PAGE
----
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Health Capsules
May 2006
Low-Calorie Diet May Slow Aging

There’s been a lot of buzz on the web about using a low-calorie diet to live longer.  The technique works in creatures from fruit flies to rats, mice and monkeys, but no one knows if it can do the same for people.  A new study of overweight people who cut their calories by 25% for 6 months found some promising lab results that have been linked to longevity.  The results aren’t enough for any major conclusions, but they point the way toward longer studies to see if low-calorie diets can really slow the aging process in people.

NIH-funded researchers at Louisiana State University studied 48 healthy men and women who did not have active lifestyles.  They were randomly divided into 4 groups:

• One group stayed on a diet to maintain their pre-study weight.
• A calorie-restriction group ate 25% less calories.
• A calorie-restriction with exercise group ate 12.5% less calories but exercised to burn 12.5% more.
• A very low-calorie diet group ate 890 calories a day until they lost 15% of their weight.  They then followed a weight-maintenance diet to hold the lower weight.

By the end of 6 months, there were changes in 2 important measures that have been linked to longer lives in humans.  Fasting insulin levels were significantly lower in all 3 groups on the restricted-calorie diets.  Core body temperature was reduced in both the calorie-restriction and calorie-restriction with exercise groups.  The low-calorie diets may also affect some other measurements of metabolism that have been linked with living longer and aging.

This study was a small pilot project for a long-term study called the Comprehensive Assessment of Long-Term Effects of Reducing Intake of Energy (CALERIE).  CALERIE, which is sponsored by NIH’s National Institute on Aging (NIA), will test the effects of lowering caloric intake for 2 years in a larger number of people.  It’s set to start later this year.

Definitions iconDefinitions
A measure of the energy stored in food.  When you eat more calories than your body can use, it stores that extra energy as fat.

Links iconWeb Sites

Low-Calorie Diet : HealthInformation/ Publications/ AgingUndertheMicroscope/ chapter04.htm

  Progress Toward Avian Flu Vaccine  

Avian flu viruses from a class called H5N1 have now infected birds throughout Southeast Asia and are spreading into Central Asia, Africa and Europe.  They’ve infected some people, too.  So far, the viruses can’t move easily from person to person, but if they learned how it could cause a global outbreak.  Results from a new study funded by NIH show that researchers may be on the path to develop a vaccine to protect people.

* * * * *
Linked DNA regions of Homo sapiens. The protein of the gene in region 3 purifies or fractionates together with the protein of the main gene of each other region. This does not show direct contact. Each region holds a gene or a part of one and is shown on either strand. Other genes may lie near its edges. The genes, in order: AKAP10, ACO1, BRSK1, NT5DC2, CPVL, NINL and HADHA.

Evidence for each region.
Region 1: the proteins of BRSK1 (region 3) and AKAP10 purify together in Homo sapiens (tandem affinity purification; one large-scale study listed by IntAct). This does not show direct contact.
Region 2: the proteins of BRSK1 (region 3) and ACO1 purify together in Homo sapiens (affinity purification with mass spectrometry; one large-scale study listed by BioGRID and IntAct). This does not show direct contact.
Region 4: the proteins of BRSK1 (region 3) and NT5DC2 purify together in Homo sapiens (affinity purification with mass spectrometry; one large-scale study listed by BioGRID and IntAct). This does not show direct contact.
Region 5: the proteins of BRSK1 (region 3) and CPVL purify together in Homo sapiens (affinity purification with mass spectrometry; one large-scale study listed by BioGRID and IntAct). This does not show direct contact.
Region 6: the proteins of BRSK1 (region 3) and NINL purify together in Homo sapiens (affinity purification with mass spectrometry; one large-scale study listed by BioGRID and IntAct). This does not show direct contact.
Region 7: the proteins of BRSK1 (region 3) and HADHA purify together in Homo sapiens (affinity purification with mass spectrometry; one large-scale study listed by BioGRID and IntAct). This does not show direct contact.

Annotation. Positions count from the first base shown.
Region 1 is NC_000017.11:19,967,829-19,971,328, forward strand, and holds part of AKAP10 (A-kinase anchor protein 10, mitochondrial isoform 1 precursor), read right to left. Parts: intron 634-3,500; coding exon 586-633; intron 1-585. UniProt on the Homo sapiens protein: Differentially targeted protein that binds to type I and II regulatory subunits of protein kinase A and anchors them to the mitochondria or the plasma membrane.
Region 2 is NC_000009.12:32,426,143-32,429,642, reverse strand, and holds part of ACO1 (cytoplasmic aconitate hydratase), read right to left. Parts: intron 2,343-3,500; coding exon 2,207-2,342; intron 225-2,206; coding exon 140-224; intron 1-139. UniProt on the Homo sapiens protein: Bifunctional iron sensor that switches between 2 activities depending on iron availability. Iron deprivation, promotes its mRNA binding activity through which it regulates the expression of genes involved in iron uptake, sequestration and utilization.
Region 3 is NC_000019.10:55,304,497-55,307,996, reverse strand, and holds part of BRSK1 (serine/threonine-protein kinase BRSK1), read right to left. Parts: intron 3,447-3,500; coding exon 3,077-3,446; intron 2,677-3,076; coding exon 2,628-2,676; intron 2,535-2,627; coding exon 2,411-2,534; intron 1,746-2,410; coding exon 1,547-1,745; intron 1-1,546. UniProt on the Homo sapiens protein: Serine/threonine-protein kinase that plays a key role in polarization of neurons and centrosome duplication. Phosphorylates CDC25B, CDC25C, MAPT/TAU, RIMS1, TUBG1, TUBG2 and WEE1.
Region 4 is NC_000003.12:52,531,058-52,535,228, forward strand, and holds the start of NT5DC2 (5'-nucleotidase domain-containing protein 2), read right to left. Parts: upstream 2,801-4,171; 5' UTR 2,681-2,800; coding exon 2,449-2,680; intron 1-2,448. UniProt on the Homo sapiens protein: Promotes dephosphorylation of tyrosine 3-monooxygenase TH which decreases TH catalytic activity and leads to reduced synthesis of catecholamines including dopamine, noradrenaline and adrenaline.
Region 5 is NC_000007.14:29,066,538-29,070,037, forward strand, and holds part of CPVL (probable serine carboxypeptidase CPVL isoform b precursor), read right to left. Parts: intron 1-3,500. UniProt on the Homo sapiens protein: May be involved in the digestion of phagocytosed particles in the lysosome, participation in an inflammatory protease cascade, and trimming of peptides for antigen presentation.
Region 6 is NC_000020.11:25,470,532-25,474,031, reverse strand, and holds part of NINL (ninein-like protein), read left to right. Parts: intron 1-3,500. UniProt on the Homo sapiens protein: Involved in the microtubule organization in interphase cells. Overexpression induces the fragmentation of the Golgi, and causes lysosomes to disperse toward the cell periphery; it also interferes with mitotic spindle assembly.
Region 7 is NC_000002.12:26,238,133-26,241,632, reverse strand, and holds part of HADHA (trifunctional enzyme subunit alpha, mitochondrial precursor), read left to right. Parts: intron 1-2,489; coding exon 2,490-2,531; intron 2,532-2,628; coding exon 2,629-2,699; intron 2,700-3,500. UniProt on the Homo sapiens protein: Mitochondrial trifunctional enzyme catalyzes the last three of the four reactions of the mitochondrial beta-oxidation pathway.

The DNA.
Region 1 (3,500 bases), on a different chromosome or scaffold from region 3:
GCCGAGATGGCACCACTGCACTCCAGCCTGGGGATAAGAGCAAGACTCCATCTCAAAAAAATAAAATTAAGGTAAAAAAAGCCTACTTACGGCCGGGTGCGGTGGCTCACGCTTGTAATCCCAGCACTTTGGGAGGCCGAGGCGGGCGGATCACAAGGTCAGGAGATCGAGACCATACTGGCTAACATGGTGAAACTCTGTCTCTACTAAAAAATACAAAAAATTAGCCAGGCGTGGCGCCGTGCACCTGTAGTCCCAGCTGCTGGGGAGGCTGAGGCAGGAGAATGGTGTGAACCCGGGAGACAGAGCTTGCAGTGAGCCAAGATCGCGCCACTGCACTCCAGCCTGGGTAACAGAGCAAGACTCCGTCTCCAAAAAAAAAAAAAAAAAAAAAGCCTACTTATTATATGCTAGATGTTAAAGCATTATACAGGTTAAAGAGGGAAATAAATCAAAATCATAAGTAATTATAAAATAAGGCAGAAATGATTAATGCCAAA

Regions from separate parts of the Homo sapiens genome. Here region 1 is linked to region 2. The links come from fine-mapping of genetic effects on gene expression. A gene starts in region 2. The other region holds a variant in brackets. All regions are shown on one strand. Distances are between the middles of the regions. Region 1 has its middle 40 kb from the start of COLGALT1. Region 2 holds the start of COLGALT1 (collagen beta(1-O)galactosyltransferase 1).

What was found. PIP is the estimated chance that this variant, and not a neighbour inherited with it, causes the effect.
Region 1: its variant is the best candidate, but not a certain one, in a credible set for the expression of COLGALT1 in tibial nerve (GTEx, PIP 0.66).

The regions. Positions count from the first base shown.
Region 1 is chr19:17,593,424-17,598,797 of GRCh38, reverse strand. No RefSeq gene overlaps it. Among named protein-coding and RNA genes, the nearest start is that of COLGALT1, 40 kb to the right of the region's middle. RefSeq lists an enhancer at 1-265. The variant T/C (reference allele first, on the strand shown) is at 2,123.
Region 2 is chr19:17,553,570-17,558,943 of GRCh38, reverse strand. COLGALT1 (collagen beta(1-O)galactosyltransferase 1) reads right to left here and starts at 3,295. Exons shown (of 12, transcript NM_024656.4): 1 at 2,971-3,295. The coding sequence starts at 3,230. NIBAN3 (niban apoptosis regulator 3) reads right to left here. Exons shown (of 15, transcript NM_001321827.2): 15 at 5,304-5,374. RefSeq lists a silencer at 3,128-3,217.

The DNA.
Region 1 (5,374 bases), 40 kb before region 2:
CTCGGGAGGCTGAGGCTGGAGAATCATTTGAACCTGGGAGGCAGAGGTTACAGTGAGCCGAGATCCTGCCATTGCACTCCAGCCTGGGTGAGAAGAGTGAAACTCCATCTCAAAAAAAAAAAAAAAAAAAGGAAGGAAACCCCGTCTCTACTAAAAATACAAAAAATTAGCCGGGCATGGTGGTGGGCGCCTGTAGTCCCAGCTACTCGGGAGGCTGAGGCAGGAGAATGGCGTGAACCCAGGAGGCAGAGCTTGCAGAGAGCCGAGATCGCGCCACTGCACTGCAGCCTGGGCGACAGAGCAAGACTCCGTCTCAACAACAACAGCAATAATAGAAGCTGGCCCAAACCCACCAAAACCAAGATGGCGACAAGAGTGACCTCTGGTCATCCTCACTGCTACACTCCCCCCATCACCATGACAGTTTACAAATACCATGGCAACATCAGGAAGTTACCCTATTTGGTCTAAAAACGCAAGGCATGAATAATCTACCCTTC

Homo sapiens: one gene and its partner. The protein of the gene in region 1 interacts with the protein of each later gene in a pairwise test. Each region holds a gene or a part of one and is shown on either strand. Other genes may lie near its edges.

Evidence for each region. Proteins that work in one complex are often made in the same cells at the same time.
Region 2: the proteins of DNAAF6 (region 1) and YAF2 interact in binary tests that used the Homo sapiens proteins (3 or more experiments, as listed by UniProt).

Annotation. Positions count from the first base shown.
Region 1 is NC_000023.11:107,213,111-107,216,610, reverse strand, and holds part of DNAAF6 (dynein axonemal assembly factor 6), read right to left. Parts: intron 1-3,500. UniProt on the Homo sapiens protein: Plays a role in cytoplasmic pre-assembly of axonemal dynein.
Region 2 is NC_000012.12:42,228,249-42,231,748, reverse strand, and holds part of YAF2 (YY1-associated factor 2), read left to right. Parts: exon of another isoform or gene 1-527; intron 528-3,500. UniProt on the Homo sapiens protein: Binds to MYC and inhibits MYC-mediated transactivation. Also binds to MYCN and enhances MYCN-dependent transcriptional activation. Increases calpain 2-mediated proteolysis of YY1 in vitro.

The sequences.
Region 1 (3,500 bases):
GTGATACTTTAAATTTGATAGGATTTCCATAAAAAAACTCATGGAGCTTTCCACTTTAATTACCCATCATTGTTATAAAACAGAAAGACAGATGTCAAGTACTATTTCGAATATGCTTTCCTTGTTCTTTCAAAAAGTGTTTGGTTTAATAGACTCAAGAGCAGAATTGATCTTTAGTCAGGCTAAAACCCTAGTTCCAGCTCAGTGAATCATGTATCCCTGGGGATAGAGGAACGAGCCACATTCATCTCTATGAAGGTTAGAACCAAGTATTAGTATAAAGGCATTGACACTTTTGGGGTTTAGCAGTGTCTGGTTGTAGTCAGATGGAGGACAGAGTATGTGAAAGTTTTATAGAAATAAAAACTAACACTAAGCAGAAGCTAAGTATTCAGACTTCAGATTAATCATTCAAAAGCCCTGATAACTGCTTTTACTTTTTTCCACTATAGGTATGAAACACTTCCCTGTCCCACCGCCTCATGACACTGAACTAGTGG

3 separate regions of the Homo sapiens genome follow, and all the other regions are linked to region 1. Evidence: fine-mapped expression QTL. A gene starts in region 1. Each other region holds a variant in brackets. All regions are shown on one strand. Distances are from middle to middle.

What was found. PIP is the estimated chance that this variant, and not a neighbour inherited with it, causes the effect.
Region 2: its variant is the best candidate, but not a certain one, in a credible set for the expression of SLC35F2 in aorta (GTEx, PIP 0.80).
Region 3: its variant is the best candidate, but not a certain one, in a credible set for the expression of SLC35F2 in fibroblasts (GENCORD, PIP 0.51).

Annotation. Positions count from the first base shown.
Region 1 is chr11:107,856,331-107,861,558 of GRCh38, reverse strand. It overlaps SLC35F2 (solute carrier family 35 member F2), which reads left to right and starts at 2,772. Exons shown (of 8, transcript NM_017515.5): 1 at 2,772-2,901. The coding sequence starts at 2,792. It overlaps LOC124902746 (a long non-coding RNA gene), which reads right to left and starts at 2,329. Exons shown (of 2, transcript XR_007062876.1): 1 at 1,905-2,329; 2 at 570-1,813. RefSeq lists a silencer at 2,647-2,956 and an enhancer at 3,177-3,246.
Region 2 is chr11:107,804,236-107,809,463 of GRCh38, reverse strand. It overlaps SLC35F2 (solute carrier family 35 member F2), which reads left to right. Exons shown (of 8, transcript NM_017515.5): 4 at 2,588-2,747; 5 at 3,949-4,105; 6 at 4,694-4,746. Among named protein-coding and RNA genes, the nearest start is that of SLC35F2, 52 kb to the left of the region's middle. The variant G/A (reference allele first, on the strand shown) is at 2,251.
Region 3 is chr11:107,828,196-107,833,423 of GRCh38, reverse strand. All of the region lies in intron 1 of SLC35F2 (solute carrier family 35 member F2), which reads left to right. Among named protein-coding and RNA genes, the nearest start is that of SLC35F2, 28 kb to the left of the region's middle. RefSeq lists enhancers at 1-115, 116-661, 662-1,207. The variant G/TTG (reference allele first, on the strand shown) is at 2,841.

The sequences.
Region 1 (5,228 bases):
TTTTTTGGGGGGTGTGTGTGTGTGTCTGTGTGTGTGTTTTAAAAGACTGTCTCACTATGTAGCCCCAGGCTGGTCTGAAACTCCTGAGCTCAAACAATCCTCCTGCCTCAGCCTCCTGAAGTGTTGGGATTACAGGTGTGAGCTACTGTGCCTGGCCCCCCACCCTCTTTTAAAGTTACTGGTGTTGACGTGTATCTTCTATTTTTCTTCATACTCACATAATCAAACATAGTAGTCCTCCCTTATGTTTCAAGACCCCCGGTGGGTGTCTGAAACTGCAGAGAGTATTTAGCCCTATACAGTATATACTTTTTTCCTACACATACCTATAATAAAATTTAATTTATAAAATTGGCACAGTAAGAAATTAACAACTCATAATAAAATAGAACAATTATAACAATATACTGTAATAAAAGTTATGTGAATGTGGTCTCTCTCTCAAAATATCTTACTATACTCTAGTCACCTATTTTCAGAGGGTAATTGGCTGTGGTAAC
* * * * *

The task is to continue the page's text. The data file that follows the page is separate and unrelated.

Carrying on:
The vaccine they tested was made from an H5N1 virus that was changed so it can’t infect people.  Researchers assigned 451 healthy adults between 18 and 64 years old at random to 5 groups.  Each received 2 shots about a month apart of either a placebo or 1 of 4 different doses of the vaccine.  Their blood was collected and tested to see what amounts of the virus-fighting molecules called antibodies their bodies had made.

The higher the dose of vaccine, the more antibodies people produced.  Of those in the highest-dose group, a bit more than half produced levels of antibody that the researchers predict would neutralize the virus.  Almost all the side effects were mild.

Although some hoped that the vaccine might work better than it did, these results are still a step in the right direction, according to Dr. Anthony S. Fauci, director of NIH’s National Institute of Allergy and Infectious Diseases.  Researchers are now testing several ways to make a more effective H5N1 vaccine, including adding immune boosters known as adjuvants to try to stimulate better antibody production.

Definitions iconDefinitions
A look-alike substitute with no active ingredients.  Used to compare how well an experimental treatment works.

Links iconWeb Sites

Avian Flu :   focuson/ flu/default.htm


Links iconFeatured Web Site

Visible Proofs

Visible Proofs traces the history of forensic medicine—the efforts of physicians, surgeons and other specialists to translate views of bodies and body parts into hard evidence or “visible proofs” that testify on behalf of the victims of violent crime. The site includes online galleries activities and lesson plans.

From NIH’s National Library of Medicine.

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